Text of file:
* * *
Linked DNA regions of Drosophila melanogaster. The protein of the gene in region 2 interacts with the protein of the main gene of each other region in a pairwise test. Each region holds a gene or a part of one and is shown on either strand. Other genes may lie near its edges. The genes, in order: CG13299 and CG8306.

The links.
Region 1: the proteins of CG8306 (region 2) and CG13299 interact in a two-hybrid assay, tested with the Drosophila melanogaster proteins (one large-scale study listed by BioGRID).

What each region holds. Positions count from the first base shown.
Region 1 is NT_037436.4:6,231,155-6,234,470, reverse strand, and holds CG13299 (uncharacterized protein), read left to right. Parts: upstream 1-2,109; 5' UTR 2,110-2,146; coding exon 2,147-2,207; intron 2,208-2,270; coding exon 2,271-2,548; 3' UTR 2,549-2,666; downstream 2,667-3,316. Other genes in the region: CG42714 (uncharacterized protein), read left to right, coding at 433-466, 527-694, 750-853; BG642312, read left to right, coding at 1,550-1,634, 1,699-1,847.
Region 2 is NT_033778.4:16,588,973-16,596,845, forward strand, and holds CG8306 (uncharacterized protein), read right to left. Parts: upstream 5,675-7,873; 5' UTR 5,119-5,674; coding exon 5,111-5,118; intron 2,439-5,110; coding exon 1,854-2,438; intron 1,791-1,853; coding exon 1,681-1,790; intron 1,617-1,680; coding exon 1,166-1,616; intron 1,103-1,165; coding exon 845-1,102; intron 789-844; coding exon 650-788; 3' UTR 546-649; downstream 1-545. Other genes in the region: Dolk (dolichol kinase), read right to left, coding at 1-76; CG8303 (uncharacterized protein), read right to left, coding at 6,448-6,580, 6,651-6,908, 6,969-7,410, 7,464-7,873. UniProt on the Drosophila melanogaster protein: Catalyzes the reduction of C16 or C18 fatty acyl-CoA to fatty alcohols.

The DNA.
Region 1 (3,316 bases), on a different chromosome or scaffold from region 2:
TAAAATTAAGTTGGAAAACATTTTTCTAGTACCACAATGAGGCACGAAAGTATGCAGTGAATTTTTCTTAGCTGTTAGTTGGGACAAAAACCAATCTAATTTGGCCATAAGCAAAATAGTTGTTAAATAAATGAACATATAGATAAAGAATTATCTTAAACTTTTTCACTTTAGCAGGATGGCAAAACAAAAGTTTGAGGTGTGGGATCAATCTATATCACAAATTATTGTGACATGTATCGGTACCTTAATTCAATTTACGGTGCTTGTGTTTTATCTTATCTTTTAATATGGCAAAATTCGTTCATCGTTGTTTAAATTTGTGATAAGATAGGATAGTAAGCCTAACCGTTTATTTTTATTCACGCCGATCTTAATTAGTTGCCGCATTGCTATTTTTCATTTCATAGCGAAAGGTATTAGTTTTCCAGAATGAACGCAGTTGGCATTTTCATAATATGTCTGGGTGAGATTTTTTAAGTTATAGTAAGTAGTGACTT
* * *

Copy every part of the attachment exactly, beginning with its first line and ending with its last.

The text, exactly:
Linked DNA regions of Drosophila melanogaster. The protein of the gene in region 2 interacts with the protein of the main gene of each other region in a pairwise test. Each region holds a gene or a part of one and is shown on either strand. Other genes may lie near its edges. The genes, in order: CG13299 and CG8306.

The links.
Region 1: the proteins of CG8306 (region 2) and CG13299 interact in a two-hybrid assay, tested with the Drosophila melanogaster proteins (one large-scale study listed by BioGRID).

What each region holds. Positions count from the first base shown.
Region 1 is NT_037436.4:6,231,155-6,234,470, reverse strand, and holds CG13299 (uncharacterized protein), read left to right. Parts: upstream 1-2,109; 5' UTR 2,110-2,146; coding exon 2,147-2,207; intron 2,208-2,270; coding exon 2,271-2,548; 3' UTR 2,549-2,666; downstream 2,667-3,316. Other genes in the region: CG42714 (uncharacterized protein), read left to right, coding at 433-466, 527-694, 750-853; BG642312, read left to right, coding at 1,550-1,634, 1,699-1,847.
Region 2 is NT_033778.4:16,588,973-16,596,845, forward strand, and holds CG8306 (uncharacterized protein), read right to left. Parts: upstream 5,675-7,873; 5' UTR 5,119-5,674; coding exon 5,111-5,118; intron 2,439-5,110; coding exon 1,854-2,438; intron 1,791-1,853; coding exon 1,681-1,790; intron 1,617-1,680; coding exon 1,166-1,616; intron 1,103-1,165; coding exon 845-1,102; intron 789-844; coding exon 650-788; 3' UTR 546-649; downstream 1-545. Other genes in the region: Dolk (dolichol kinase), read right to left, coding at 1-76; CG8303 (uncharacterized protein), read right to left, coding at 6,448-6,580, 6,651-6,908, 6,969-7,410, 7,464-7,873. UniProt on the Drosophila melanogaster protein: Catalyzes the reduction of C16 or C18 fatty acyl-CoA to fatty alcohols.

The DNA.
Region 1 (3,316 bases), on a different chromosome or scaffold from region 2:
TAAAATTAAGTTGGAAAACATTTTTCTAGTACCACAATGAGGCACGAAAGTATGCAGTGAATTTTTCTTAGCTGTTAGTTGGGACAAAAACCAATCTAATTTGGCCATAAGCAAAATAGTTGTTAAATAAATGAACATATAGATAAAGAATTATCTTAAACTTTTTCACTTTAGCAGGATGGCAAAACAAAAGTTTGAGGTGTGGGATCAATCTATATCACAAATTATTGTGACATGTATCGGTACCTTAATTCAATTTACGGTGCTTGTGTTTTATCTTATCTTTTAATATGGCAAAATTCGTTCATCGTTGTTTAAATTTGTGATAAGATAGGATAGTAAGCCTAACCGTTTATTTTTATTCACGCCGATCTTAATTAGTTGCCGCATTGCTATTTTTCATTTCATAGCGAAAGGTATTAGTTTTCCAGAATGAACGCAGTTGGCATTTTCATAATATGTCTGGGTGAGATTTTTTAAGTTATAGTAAGTAGTGACTT